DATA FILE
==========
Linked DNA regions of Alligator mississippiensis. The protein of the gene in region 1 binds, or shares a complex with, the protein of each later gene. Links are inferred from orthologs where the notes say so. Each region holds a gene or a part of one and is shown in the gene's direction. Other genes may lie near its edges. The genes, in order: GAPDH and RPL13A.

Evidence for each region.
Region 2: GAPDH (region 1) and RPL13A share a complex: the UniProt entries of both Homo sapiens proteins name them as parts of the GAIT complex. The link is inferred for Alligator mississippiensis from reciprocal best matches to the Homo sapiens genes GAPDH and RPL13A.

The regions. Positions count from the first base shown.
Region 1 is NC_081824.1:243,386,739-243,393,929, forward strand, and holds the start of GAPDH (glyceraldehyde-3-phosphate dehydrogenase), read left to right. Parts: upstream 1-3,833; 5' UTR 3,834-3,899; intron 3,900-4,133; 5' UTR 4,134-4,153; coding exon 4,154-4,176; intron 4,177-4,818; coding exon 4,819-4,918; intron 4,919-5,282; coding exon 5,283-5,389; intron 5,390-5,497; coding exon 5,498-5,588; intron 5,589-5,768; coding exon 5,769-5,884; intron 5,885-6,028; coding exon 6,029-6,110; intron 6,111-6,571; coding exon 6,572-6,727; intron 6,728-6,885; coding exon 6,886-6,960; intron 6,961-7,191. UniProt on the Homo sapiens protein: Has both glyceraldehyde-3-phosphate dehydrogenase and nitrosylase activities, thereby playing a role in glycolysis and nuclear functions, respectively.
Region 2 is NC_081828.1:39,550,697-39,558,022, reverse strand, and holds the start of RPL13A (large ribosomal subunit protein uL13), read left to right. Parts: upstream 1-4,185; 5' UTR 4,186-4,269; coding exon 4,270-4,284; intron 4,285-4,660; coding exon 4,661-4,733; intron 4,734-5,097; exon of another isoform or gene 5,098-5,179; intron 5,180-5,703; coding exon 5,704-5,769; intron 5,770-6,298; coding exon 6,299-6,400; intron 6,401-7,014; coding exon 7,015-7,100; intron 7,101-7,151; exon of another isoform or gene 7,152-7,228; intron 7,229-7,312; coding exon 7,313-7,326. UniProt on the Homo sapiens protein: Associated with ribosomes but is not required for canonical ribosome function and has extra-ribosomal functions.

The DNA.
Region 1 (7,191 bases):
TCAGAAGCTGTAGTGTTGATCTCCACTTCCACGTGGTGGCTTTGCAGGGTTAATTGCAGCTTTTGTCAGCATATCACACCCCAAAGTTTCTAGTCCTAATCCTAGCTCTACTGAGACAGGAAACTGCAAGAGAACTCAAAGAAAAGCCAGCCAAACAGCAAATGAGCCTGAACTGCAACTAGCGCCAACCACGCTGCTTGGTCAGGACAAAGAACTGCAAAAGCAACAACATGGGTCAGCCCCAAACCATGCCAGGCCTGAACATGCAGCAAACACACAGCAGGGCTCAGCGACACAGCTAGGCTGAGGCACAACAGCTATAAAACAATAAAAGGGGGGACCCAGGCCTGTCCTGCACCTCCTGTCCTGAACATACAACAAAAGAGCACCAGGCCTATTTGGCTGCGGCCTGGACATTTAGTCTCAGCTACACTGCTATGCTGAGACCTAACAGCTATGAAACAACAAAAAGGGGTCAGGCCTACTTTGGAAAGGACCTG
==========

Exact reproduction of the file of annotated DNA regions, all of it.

Linked DNA regions of Alligator mississippiensis. The protein of the gene in region 1 binds, or shares a complex with, the protein of each later gene. Links are inferred from orthologs where the notes say so. Each region holds a gene or a part of one and is shown in the gene's direction. Other genes may lie near its edges. The genes, in order: GAPDH and RPL13A.

Evidence for each region.
Region 2: GAPDH (region 1) and RPL13A share a complex: the UniProt entries of both Homo sapiens proteins name them as parts of the GAIT complex. The link is inferred for Alligator mississippiensis from reciprocal best matches to the Homo sapiens genes GAPDH and RPL13A.

The regions. Positions count from the first base shown.
Region 1 is NC_081824.1:243,386,739-243,393,929, forward strand, and holds the start of GAPDH (glyceraldehyde-3-phosphate dehydrogenase), read left to right. Parts: upstream 1-3,833; 5' UTR 3,834-3,899; intron 3,900-4,133; 5' UTR 4,134-4,153; coding exon 4,154-4,176; intron 4,177-4,818; coding exon 4,819-4,918; intron 4,919-5,282; coding exon 5,283-5,389; intron 5,390-5,497; coding exon 5,498-5,588; intron 5,589-5,768; coding exon 5,769-5,884; intron 5,885-6,028; coding exon 6,029-6,110; intron 6,111-6,571; coding exon 6,572-6,727; intron 6,728-6,885; coding exon 6,886-6,960; intron 6,961-7,191. UniProt on the Homo sapiens protein: Has both glyceraldehyde-3-phosphate dehydrogenase and nitrosylase activities, thereby playing a role in glycolysis and nuclear functions, respectively.
Region 2 is NC_081828.1:39,550,697-39,558,022, reverse strand, and holds the start of RPL13A (large ribosomal subunit protein uL13), read left to right. Parts: upstream 1-4,185; 5' UTR 4,186-4,269; coding exon 4,270-4,284; intron 4,285-4,660; coding exon 4,661-4,733; intron 4,734-5,097; exon of another isoform or gene 5,098-5,179; intron 5,180-5,703; coding exon 5,704-5,769; intron 5,770-6,298; coding exon 6,299-6,400; intron 6,401-7,014; coding exon 7,015-7,100; intron 7,101-7,151; exon of another isoform or gene 7,152-7,228; intron 7,229-7,312; coding exon 7,313-7,326. UniProt on the Homo sapiens protein: Associated with ribosomes but is not required for canonical ribosome function and has extra-ribosomal functions.

The DNA.
Region 1 (7,191 bases):
TCAGAAGCTGTAGTGTTGATCTCCACTTCCACGTGGTGGCTTTGCAGGGTTAATTGCAGCTTTTGTCAGCATATCACACCCCAAAGTTTCTAGTCCTAATCCTAGCTCTACTGAGACAGGAAACTGCAAGAGAACTCAAAGAAAAGCCAGCCAAACAGCAAATGAGCCTGAACTGCAACTAGCGCCAACCACGCTGCTTGGTCAGGACAAAGAACTGCAAAAGCAACAACATGGGTCAGCCCCAAACCATGCCAGGCCTGAACATGCAGCAAACACACAGCAGGGCTCAGCGACACAGCTAGGCTGAGGCACAACAGCTATAAAACAATAAAAGGGGGGACCCAGGCCTGTCCTGCACCTCCTGTCCTGAACATACAACAAAAGAGCACCAGGCCTATTTGGCTGCGGCCTGGACATTTAGTCTCAGCTACACTGCTATGCTGAGACCTAACAGCTATGAAACAACAAAAAGGGGTCAGGCCTACTTTGGAAAGGACCTG